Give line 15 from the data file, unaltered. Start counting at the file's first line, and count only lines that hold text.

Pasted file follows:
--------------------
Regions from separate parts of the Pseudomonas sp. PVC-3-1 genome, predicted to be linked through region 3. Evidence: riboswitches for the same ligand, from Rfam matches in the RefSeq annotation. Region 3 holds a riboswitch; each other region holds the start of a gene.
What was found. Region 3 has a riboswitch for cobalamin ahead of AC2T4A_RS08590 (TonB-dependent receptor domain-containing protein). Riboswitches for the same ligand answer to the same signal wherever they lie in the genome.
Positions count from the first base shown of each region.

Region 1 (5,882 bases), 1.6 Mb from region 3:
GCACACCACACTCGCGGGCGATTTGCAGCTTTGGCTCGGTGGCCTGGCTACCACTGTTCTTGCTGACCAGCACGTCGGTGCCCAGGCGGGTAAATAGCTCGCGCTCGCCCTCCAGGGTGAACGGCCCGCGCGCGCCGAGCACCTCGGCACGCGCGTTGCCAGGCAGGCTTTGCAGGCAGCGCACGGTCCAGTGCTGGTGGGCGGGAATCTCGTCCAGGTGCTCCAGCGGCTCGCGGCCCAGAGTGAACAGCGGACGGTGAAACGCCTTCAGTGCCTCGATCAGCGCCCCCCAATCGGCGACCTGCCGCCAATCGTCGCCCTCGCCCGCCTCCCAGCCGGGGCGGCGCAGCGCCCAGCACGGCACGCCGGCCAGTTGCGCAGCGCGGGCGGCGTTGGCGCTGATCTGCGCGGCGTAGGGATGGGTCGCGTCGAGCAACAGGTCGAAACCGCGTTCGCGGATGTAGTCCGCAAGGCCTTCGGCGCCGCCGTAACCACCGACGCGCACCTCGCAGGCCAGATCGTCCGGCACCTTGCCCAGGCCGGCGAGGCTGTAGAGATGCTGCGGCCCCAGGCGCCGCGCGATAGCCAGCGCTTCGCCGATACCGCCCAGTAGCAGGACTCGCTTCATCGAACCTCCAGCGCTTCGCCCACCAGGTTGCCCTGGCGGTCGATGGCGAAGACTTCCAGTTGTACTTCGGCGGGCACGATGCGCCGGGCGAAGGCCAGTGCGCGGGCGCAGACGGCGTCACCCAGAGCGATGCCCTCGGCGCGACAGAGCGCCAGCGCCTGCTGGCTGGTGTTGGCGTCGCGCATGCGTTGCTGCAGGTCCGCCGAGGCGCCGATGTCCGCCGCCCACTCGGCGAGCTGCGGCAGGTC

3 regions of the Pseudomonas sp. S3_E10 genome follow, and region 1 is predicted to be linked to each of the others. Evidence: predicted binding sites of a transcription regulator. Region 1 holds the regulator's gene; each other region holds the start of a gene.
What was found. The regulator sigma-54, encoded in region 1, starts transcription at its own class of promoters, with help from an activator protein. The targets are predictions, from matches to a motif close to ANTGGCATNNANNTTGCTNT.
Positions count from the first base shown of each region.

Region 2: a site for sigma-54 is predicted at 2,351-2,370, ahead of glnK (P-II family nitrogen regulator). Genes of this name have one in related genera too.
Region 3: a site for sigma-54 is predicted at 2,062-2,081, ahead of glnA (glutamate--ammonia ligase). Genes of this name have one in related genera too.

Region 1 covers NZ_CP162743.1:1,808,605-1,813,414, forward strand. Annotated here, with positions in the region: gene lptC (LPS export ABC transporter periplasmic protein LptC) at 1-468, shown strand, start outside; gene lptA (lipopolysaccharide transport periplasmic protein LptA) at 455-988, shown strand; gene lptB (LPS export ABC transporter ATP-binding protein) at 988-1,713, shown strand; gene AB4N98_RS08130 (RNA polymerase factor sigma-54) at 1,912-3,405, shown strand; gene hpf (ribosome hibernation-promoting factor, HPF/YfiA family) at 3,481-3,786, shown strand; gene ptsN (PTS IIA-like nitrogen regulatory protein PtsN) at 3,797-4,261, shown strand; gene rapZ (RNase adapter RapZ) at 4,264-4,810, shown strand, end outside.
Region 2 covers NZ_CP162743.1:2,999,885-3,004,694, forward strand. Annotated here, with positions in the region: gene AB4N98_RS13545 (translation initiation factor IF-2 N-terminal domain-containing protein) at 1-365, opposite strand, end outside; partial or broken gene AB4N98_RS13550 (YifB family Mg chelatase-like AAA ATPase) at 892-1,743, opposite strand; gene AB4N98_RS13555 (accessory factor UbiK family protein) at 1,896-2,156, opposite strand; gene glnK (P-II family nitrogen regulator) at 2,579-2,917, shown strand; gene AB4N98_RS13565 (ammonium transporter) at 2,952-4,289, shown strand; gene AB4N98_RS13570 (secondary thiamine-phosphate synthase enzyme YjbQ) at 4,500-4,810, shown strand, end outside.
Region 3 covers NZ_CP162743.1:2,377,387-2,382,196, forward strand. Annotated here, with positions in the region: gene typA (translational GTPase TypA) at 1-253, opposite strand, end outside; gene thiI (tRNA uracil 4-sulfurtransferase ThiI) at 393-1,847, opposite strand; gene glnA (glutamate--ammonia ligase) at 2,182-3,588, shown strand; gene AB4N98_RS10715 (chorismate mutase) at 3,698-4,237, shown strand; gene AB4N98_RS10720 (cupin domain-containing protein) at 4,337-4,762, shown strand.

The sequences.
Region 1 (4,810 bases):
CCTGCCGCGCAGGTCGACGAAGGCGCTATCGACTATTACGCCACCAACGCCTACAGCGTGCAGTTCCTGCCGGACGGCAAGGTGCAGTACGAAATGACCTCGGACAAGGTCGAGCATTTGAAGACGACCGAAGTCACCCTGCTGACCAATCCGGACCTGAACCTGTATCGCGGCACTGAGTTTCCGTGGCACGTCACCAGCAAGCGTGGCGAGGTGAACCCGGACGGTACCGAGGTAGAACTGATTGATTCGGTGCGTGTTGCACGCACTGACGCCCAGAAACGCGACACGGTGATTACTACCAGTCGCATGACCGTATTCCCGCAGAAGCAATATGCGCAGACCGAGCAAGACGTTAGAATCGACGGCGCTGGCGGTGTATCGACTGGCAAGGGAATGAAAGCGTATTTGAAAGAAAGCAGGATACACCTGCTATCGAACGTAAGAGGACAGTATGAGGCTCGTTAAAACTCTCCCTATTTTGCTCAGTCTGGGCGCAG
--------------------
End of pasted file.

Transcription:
Region 1 (4,810 bases):